Signs put up by opponents of a Chevron plan to build 760 homes on a former oil field. They are located at the corner of Euclid Street and Bastanchury Road. (Photo by: Tracy Wood)

Thursday, April 28, 2011 | In the coming weeks, two North Orange County cities will decide the fate of some of their last remaining tracts of open space.

In Orange, the City Council will begin hearings in May on a proposal to develop a 52-acre former nine-hole golf course into one-acre equestrian estates.

And in Fullerton, Chevron is planning 760-homes in the city’s northwest corner. The City Council has already approved the settlement lawsuit filed by Chevron regarding the development, and will vote on whether to approve the project itself May 17.

Both cities have a substantial shortage of public parkland, and both city councils are facing strong opposition from community groups who want them to scrap the development plans and instead to vote to preserve open space.

The development proposals bring to the fore the decades-long battle between private land ownership rights and the ongoing needs of those who will live in the community after the developers have departed.

“For years,” said Orange Mayor Carolyn Cavecche, “open space was not an emphasis” of city leaders.

As a result, the town with a population of about 143,000, has less than two acres of parkland for every 1,000 people, far short of its goal of three acres per thousand.

Cavecche said the community relies on county parks like Irvine Regional Park, Santiago Oaks and Peters Canyon for its open space. Within the city boundaries, she said, the goal is to increase the amount of land that can be used for soccer, Little League games and other activities.

“What we have a shortage of,” said Cavecche, “is ‘active’ parks. We’re in the process of playing catch-up.”

The problems facing Orange are mirrored in Fullerton. Both, in the jargon of developers, are “under-parked” communities.

The Role of Developers

In 1965, then-Assemblyman John P. Quimby (D-San Bernardino) successfully proposed legislation that required parkland to be set aside when new subdivisions were approved. If a developer didn’t want to provide land, the city could agree to a fee instead that would be used to build new recreational facilities, but not to pay salaries.

The Quimby Act has been helpful to newer communities, said Peter Detweiler, chief consultant to the state Senate Governance and Finance Committee.

But towns like Orange and Fullerton that experienced huge post-World War II building booms up into the 1960s, already had given up most of their potential parkland.

“The Quimby Act is a good tool,” said Detweiler, “but it doesn’t work very well in older areas.”

Today, to head toward planning goals that include increased outdoor recreational space, both communities rely on things like joint-use agreements with school districts to use playgrounds in the afternoons and weekends.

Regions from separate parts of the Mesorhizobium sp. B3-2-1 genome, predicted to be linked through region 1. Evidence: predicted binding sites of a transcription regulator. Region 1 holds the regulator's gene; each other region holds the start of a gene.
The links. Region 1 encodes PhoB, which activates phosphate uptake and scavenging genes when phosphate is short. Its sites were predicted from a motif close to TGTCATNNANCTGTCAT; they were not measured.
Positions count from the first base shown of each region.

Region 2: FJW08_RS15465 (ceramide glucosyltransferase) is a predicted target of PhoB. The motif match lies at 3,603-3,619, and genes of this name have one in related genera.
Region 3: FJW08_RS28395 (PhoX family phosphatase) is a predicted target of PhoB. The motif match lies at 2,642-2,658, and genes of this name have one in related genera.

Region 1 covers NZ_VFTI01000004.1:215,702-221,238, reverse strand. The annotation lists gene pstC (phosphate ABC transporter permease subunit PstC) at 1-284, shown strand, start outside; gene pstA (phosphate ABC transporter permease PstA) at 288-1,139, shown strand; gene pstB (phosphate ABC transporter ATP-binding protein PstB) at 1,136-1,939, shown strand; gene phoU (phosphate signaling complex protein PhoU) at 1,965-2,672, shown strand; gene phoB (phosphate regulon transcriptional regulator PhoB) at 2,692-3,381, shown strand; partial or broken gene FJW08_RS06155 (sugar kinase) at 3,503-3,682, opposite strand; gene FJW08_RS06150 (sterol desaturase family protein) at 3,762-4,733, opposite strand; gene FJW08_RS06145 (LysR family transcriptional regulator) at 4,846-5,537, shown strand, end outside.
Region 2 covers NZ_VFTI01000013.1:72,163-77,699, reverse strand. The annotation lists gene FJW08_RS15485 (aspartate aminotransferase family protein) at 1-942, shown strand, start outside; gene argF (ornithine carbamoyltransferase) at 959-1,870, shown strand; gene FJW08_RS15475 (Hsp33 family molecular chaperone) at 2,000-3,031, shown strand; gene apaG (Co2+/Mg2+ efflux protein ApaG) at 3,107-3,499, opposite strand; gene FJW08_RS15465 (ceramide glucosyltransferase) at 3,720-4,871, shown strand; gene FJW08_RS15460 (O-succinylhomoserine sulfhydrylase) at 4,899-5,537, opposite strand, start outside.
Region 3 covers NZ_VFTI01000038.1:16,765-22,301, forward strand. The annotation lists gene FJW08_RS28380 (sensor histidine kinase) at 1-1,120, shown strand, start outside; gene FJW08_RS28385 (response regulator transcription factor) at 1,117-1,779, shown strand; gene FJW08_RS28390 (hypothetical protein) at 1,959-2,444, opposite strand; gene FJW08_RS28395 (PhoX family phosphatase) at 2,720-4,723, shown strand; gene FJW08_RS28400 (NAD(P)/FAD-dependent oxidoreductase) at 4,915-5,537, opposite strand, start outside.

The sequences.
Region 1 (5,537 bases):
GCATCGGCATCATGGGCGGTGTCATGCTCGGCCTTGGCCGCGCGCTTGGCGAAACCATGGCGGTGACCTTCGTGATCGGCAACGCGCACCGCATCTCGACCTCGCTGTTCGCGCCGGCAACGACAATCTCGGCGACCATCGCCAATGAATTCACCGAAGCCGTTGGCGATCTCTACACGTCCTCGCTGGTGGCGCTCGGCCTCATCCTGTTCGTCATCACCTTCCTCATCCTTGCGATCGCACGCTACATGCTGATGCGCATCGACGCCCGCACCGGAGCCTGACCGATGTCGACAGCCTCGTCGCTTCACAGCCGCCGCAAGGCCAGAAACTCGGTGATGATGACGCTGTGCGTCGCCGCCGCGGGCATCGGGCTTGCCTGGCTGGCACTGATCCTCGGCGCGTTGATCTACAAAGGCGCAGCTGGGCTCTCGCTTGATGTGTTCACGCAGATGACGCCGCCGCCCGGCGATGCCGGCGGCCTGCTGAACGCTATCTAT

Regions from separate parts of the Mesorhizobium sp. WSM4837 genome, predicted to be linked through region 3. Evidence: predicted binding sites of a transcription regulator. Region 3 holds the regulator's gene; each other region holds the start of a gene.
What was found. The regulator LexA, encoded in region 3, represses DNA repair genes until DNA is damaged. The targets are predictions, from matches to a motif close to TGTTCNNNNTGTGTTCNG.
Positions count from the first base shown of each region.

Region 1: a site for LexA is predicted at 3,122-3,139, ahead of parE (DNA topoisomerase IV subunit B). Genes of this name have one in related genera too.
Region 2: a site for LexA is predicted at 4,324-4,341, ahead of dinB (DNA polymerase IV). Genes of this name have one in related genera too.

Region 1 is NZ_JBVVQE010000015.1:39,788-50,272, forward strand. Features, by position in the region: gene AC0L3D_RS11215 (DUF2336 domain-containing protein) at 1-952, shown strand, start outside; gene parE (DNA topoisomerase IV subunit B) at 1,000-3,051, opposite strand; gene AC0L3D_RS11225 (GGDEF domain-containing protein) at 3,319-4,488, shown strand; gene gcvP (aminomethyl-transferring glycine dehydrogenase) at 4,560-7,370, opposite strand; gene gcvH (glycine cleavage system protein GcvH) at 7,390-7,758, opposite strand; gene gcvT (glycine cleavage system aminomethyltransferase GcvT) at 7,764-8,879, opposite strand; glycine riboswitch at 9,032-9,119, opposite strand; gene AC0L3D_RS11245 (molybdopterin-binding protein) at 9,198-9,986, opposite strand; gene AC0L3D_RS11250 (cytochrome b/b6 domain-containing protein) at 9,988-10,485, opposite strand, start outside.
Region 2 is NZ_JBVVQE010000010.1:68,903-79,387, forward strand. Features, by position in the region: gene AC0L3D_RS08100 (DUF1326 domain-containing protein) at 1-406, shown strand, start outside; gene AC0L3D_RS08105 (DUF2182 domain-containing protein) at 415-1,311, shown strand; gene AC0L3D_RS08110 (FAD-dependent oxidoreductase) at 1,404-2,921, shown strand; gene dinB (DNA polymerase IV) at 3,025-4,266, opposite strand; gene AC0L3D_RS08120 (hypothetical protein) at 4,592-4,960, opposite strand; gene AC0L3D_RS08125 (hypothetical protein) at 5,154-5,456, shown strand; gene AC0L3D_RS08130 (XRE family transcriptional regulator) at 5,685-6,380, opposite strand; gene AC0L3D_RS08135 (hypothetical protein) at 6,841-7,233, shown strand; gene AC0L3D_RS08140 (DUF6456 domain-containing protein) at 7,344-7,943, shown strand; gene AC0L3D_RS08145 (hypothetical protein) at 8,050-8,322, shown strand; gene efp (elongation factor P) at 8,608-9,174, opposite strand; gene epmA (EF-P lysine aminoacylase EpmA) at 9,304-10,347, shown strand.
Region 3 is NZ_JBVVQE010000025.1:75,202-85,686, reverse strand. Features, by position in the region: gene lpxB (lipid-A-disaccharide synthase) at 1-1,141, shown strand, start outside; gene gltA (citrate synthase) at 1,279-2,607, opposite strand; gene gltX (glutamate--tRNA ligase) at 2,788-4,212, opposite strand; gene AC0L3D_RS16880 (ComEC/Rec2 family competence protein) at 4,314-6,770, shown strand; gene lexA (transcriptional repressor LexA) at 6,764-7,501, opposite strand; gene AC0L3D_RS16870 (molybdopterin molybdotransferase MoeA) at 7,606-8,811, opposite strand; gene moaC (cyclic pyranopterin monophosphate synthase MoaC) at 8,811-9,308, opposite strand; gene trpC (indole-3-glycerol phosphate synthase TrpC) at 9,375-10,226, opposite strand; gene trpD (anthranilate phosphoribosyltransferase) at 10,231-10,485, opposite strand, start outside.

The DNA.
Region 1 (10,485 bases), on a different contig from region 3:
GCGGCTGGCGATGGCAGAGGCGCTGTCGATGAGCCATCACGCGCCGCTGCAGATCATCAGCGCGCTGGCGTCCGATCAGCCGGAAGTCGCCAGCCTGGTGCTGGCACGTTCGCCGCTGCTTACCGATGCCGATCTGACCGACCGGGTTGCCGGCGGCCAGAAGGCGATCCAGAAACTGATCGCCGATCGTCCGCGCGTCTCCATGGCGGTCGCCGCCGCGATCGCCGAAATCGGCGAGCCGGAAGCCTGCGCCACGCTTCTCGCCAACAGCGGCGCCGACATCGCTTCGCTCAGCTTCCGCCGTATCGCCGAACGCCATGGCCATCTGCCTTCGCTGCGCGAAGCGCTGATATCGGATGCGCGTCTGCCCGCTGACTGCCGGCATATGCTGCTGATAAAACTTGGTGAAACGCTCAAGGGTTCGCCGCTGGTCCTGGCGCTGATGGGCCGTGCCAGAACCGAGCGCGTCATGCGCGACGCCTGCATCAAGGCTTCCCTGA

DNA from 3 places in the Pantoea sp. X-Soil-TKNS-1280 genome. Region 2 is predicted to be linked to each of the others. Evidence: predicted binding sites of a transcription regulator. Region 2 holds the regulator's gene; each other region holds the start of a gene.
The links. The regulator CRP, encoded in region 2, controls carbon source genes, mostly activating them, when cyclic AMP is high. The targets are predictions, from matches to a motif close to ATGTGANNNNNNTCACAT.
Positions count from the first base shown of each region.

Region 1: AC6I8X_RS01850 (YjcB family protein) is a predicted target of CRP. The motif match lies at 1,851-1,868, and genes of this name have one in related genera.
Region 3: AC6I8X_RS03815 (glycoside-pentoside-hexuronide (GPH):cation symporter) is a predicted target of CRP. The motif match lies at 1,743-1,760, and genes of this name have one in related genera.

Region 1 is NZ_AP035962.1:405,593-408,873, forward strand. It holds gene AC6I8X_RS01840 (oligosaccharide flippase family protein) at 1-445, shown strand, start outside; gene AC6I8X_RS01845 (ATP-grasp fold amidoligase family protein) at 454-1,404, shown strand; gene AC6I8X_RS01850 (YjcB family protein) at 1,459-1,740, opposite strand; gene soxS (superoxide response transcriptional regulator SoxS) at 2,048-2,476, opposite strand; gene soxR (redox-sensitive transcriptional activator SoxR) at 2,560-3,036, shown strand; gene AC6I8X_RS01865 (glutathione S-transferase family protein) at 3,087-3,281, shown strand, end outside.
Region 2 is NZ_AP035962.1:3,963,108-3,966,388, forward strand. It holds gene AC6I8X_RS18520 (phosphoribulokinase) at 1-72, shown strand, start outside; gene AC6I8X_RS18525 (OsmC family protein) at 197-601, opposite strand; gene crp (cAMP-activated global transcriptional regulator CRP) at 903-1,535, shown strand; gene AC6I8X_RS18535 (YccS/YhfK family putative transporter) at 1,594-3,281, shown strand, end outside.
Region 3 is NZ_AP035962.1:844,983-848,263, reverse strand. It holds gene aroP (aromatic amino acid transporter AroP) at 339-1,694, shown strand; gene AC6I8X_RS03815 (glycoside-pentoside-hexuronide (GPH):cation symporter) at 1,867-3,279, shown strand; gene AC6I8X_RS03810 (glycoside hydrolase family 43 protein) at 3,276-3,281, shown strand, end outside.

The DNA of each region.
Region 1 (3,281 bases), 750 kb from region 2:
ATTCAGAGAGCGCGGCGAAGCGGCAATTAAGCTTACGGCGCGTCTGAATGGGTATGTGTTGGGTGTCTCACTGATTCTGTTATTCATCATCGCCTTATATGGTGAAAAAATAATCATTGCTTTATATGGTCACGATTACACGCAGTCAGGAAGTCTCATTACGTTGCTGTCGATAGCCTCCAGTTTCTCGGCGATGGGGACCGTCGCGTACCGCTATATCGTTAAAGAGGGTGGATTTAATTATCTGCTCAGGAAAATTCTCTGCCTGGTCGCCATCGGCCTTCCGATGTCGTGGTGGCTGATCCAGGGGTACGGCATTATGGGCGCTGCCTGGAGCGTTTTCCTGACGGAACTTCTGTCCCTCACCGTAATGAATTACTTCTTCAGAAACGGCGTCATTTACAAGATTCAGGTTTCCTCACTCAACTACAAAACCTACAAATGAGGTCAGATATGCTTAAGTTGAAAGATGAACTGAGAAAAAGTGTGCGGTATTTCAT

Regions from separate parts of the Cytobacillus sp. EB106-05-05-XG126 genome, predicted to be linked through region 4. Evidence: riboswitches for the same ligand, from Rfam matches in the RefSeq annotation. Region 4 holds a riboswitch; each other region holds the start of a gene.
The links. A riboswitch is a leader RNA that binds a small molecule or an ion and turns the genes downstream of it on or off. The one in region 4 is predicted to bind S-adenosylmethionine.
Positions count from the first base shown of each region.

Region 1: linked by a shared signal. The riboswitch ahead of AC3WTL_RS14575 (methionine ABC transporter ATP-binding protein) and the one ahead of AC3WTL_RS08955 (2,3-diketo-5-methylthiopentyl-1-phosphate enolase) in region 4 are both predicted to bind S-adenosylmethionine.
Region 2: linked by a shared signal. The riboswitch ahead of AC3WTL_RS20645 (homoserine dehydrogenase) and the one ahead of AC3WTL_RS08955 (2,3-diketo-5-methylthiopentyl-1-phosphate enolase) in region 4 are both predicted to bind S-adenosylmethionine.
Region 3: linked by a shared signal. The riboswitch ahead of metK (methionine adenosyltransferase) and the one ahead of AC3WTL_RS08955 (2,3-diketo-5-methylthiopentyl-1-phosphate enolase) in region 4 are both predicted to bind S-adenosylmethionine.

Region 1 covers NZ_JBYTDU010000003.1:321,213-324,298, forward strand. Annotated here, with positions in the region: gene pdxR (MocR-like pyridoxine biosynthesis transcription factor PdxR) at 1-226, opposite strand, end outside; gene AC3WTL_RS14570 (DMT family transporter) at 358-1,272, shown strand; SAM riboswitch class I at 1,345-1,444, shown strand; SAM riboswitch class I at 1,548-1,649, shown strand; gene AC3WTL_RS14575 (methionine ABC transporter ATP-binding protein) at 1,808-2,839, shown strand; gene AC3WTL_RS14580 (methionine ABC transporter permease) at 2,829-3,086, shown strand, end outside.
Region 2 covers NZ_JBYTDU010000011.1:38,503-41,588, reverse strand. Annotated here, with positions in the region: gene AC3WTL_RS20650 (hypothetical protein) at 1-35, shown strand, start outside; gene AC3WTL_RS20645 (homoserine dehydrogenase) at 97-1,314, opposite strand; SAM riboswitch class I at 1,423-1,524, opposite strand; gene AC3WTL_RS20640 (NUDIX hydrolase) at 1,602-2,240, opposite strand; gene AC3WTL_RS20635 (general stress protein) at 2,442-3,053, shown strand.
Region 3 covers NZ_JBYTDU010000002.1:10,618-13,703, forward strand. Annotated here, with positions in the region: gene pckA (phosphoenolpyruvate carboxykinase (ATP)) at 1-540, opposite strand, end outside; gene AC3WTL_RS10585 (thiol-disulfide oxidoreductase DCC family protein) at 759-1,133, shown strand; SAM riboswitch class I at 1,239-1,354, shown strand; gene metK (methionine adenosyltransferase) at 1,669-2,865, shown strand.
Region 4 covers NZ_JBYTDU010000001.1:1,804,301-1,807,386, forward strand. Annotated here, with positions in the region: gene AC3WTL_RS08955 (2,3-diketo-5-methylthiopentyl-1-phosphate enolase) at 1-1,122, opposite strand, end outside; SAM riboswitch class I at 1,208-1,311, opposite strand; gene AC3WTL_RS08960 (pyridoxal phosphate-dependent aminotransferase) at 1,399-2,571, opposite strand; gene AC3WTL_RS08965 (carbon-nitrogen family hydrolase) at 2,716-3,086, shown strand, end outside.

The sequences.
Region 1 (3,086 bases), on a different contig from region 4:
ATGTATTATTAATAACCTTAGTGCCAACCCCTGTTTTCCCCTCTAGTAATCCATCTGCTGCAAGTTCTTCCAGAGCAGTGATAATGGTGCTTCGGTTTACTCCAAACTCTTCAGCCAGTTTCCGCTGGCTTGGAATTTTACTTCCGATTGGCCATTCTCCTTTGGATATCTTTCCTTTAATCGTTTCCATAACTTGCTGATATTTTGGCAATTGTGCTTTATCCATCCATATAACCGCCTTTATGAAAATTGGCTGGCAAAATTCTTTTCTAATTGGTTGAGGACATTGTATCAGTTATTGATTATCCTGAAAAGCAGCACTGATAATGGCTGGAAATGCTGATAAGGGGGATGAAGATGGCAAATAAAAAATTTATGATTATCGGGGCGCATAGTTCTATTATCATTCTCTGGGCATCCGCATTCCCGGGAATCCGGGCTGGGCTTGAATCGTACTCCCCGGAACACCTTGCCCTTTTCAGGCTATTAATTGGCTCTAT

The New Development Proposals

In Fullerton, the Save Coyote Hills backers have fought for years to turn the Chevron land into a public park.

The City Council voted last year to reject the development project and Chevron sued. Earlier this month the new City Council majority voted to accept an agreement to settle the suit, but the settlement is contingent on the council voting next month to approve the development plans that were turned down a year ago.

Opponents of the Chevron project include the Sierra Club and the National Resources Defense Council who argue the planned project, among other things, hasn’t addressed potential health issues like methane on the former oil field.

The project’s environmental impact report needs to be updated, Sierra Club representative Diane Bonanno told the council earlier this month. “The EIR is faulty,” she said.

The Orange City Council also is expected to begin discussions next month on the development project proposed by developer JMI.

Tom Davidson, president of the Orange Park Acres homeowners’ association, has been trying to convince the city council to block development of the homes or require substantial public open space.

“We would like the council to at least mitigate the loss” of the open area, said Davidson.

The city of Orange, he notes, is 164 acres short of the space it needs to meet its goals for public parkland and the general area of the planned project is some of the last open space left in town.

When the project was before the Orange Planning Commission last year, the hearings were jammed, primarily with opponents. But the developer also turned out supporters.

When asked what he thinks the council will do, Davidson replied, “vote against us. My guess is they’re going to vote 5-0 in favor of him (the developer.)

Cavecche said before she was elected to the City Council in 2001, she served on a task force that tried to correct the mistakes of past leaders and create goals for park space.

Even so, she said, the 52 acres now in dispute is a “privately-held piece of land.

“The city can’t purchase that piece of land,” she said. “There’s no way (financially) we could do that.”

As for what’s likely to happen?

“I’m still looking at the project and I haven’t made my decision yet,” she said. “My anticipation is there will be many meetings. It will not be a one meeting issue.”

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